Genotype by Environment Interaction Unravels Influence on Secondary Metabolite Quality in Cassava Infested by Bemisia tabaci

  •  N. Mwila    
  •  E. Nuwamanya    
  •  T. L. Odong    
  •  A. Badji    
  •  S. Agbahoungba    
  •  P. A. Ibanda    
  •  M. Mwala    
  •  P. Sohati    
  •  S. Kyamanywa    
  •  P. R. Rubaihayo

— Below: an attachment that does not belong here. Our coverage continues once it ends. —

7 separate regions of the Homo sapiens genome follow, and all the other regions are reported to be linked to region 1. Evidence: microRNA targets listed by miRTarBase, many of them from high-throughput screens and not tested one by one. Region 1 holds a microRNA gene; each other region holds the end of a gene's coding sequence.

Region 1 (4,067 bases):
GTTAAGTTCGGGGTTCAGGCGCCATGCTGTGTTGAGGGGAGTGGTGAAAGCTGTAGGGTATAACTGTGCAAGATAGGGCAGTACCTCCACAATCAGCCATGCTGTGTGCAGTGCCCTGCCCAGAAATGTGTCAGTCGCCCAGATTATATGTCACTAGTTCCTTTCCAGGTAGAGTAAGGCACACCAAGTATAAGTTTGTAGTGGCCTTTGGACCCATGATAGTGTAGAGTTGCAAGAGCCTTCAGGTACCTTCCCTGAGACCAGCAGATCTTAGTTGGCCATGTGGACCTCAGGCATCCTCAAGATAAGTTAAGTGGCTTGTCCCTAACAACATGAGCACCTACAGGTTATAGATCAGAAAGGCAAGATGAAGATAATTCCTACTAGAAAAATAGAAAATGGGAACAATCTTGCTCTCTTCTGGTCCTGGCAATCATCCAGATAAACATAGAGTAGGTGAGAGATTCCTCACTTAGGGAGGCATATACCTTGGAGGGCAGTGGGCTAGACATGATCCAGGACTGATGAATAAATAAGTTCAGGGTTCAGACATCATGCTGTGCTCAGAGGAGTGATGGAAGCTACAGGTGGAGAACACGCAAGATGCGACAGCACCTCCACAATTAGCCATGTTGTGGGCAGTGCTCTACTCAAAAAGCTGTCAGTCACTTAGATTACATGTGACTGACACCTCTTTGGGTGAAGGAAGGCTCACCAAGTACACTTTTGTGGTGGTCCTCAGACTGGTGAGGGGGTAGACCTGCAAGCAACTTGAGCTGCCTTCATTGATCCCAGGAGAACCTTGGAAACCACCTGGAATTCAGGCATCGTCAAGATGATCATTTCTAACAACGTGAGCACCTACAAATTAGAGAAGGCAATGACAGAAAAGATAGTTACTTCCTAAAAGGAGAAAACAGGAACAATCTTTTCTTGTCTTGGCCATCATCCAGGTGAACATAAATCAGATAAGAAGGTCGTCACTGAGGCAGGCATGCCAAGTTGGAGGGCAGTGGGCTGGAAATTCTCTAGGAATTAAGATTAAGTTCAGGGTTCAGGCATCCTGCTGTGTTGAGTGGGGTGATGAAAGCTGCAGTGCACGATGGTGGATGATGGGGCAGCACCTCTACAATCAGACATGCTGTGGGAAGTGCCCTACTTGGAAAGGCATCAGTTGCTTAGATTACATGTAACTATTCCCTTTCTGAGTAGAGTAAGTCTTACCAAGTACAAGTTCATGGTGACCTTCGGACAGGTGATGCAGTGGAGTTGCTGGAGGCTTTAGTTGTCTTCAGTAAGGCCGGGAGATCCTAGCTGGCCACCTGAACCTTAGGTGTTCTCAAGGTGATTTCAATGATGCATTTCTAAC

Cassava resistance to Bemisia tabaci is a result of many plant processes which involve plant biochemical constituents, shown to be affected by genotype and environment. The objective of this study was to assess the effect of genotype × environment interactions on concentrations of tannin, flavonoid, total phenolic content, antioxidative capacity and B. tabaci resistance. Fifteen cassava genotypes were evaluated monthly for tannin, flavonoid, total phenolic content and antioxidative capacity in three locations over two seasons with varying temperatures and rainfall. In addition, data were collected on B. tabaci population density and damage. The data collected was subjected to analysis of variance and additive main effects and multiplicative interactions (AMMI) analyses. Flavonoid, total phenolic content and antioxidative capacity varied significantly (P < 0.001) across seasons with higher concentrations in season one than season two, attributed to different temperature and rainfall readings. Total phenolic content was significantly (P < 0.001) associated to antioxidative capacity (r = 0.83) and temperature (r = 0.91). Leaf damage due to adult whitefly and nymphs was significantly (P < 0.001) negatively correlated (r = -0.67) to antioxidative capacity. Genotypes UG 120257, UG 120291 and UG 120124 were shown to have high antioxidative capacity and more stable performance across environments. Temperature and B. tabaci feeding influenced concentrations of the phenolic content and antioxidative activity, as a result affected cassava resistance.

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